On 30 May 2019, a media release by the Australian Securities and Investment Commission (ASIC) released new information regarding cryptocurrency assets and Initial Coin Offerings (ICOs), seeking to assist businesses in considering their legal obligations and to ensure they are operating lawfully.
Styled to sound like an Initial Public Offering (IPO) where shares of a company are first offered to the public, an ICO is the initial release of tokens of a cryptocurrency. In recent times ICOs have raised millions of dollars for cryptocurrency developers, leading to it becoming a new source of capital raising for companies wishing to create their own digital token.
ASIC indicated that they updated Information Sheet 225 Initial coin offerings and crypto-assets (INFO 225) based on their recent experiences which has shown that crypto-assets often are financial products, or involve financial products, that are regulated under the Corporations Act 2001 (Cth). Further, crypto-asset trading platforms can become financial markets, and thus be subject to ASIC regulation.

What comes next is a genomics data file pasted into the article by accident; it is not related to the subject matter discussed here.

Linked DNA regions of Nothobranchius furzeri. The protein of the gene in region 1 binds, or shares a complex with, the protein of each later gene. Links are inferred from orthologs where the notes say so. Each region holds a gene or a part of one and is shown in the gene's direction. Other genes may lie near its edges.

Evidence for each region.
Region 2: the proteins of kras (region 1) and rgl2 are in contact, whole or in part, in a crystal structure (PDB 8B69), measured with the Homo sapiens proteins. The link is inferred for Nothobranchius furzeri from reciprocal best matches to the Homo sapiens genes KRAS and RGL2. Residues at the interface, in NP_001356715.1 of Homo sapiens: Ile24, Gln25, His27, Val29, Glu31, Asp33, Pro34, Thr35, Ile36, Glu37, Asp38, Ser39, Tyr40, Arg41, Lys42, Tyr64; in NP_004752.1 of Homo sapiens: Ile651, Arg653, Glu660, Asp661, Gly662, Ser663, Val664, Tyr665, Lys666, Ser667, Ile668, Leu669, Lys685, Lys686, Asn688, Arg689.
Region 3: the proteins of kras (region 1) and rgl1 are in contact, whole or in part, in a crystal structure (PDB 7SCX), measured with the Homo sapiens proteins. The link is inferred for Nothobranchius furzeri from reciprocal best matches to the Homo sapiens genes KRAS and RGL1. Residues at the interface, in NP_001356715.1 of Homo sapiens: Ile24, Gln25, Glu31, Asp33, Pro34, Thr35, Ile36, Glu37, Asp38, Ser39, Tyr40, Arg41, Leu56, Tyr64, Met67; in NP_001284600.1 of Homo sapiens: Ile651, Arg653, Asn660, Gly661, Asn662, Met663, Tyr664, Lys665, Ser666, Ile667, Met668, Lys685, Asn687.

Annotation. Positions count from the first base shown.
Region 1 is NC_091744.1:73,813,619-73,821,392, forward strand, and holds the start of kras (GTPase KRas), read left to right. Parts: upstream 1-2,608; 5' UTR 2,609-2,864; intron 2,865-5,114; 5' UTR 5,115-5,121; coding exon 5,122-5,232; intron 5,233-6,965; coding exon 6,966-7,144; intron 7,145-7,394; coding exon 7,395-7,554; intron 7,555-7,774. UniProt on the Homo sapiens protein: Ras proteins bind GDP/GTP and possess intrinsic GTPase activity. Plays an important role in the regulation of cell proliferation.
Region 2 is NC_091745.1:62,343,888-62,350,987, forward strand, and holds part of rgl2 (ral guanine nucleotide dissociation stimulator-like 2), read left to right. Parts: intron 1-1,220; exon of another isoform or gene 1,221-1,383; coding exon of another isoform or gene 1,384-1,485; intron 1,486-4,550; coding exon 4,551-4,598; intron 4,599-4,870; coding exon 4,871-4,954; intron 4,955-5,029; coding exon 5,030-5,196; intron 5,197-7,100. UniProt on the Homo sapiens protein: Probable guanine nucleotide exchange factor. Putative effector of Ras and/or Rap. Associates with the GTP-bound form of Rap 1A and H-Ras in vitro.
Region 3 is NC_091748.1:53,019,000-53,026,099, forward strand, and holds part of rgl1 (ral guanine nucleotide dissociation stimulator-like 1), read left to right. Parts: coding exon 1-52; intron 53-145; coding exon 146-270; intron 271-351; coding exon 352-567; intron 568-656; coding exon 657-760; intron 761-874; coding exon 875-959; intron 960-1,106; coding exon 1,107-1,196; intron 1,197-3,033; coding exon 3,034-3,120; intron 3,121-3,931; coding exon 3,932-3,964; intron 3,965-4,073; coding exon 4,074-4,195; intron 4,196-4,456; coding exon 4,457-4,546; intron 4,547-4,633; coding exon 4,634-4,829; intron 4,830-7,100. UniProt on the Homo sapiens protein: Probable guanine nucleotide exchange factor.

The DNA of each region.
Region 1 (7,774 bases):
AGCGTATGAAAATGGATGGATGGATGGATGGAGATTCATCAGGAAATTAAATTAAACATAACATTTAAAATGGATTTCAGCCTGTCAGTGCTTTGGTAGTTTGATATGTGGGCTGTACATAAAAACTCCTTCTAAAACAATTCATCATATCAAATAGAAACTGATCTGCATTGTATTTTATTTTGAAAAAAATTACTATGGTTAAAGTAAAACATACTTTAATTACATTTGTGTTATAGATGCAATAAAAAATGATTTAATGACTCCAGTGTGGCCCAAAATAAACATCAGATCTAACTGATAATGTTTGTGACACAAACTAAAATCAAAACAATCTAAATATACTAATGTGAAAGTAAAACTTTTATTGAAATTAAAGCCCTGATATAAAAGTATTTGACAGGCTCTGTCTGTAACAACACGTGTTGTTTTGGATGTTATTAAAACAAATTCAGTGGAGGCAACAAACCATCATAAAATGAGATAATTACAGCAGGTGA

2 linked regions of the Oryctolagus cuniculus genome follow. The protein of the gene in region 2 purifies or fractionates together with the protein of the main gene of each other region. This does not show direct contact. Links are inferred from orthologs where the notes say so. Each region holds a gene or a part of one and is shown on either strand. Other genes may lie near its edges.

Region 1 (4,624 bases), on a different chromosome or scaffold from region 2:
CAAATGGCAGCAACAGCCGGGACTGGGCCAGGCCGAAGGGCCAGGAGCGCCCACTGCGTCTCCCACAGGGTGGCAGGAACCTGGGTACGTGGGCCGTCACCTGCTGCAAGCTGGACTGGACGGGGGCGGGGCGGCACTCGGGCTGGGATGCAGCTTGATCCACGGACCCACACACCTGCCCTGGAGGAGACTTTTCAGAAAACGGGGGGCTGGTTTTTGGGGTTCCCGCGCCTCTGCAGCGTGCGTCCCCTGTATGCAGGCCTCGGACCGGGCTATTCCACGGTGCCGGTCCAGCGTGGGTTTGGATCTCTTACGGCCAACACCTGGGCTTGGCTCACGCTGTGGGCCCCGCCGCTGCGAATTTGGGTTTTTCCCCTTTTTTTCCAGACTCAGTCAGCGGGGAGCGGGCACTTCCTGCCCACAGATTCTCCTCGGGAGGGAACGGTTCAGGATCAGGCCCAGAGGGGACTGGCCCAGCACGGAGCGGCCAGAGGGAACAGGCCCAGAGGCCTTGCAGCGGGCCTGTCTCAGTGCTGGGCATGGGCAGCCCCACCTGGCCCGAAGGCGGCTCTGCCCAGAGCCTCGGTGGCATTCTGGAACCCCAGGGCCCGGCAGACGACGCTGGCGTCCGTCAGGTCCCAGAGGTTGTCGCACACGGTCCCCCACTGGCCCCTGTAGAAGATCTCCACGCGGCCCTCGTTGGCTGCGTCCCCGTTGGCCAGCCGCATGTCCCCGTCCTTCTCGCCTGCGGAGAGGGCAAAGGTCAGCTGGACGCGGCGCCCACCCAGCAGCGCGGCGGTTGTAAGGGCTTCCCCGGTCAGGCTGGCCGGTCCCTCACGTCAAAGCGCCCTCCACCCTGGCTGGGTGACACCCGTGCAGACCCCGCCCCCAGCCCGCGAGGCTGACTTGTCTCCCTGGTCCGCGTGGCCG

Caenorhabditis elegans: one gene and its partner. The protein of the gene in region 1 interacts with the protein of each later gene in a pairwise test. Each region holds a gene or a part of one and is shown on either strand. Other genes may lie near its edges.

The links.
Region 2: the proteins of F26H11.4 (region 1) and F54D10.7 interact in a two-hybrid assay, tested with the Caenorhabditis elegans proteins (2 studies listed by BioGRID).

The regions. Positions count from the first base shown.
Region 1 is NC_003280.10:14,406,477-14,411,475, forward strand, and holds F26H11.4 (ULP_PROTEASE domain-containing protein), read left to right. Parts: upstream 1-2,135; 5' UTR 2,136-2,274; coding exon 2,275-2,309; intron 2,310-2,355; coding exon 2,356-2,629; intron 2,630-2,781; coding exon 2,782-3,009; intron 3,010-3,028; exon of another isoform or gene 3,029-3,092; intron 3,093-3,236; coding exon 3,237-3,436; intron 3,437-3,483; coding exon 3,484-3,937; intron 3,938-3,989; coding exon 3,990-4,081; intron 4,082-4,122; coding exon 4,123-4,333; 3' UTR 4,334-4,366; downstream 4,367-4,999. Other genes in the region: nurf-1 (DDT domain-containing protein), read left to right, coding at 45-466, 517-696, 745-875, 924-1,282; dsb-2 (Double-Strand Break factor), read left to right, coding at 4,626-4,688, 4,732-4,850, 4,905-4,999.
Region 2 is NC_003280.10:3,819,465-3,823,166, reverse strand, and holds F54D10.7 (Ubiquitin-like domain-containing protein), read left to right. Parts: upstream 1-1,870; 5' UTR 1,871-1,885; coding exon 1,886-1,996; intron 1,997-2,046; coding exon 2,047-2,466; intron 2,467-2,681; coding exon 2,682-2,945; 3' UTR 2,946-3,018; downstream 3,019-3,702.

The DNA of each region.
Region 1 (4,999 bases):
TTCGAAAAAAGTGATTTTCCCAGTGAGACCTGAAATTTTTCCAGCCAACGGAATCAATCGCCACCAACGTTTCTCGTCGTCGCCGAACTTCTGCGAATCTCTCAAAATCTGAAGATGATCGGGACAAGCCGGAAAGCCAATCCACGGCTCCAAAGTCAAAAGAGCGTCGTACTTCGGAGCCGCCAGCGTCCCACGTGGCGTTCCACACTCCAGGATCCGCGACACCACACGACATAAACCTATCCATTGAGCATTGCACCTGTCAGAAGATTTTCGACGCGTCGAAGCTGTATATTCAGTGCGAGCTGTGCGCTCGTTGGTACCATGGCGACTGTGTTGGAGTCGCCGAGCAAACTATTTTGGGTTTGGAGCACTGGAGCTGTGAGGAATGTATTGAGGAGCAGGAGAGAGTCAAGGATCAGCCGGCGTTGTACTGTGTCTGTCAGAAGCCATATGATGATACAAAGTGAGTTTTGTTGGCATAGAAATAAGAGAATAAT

Despite the roaring success of many ICOs, many cryptocurrencies released through ICOs have been based on flawed or plagiarised code, leading to claims that the majority of ICOs are scams designed to attract optimistic investors and then to disappear once the initial hype disappears.
ASIC Commissioner John Price said as a minimum the prohibitions against misleading or deceptive conduct under Australian Consumer Law still apply in the digital space. Further, Australian laws will still apply even if the ICO or crypto-asset is promoted or sold to Australians from offshore. ASIC has stated clearly that use of the technology would not allow key consumer protections to be ignored.
Matthew Brouwers (LL.B, GDLP, B.BM)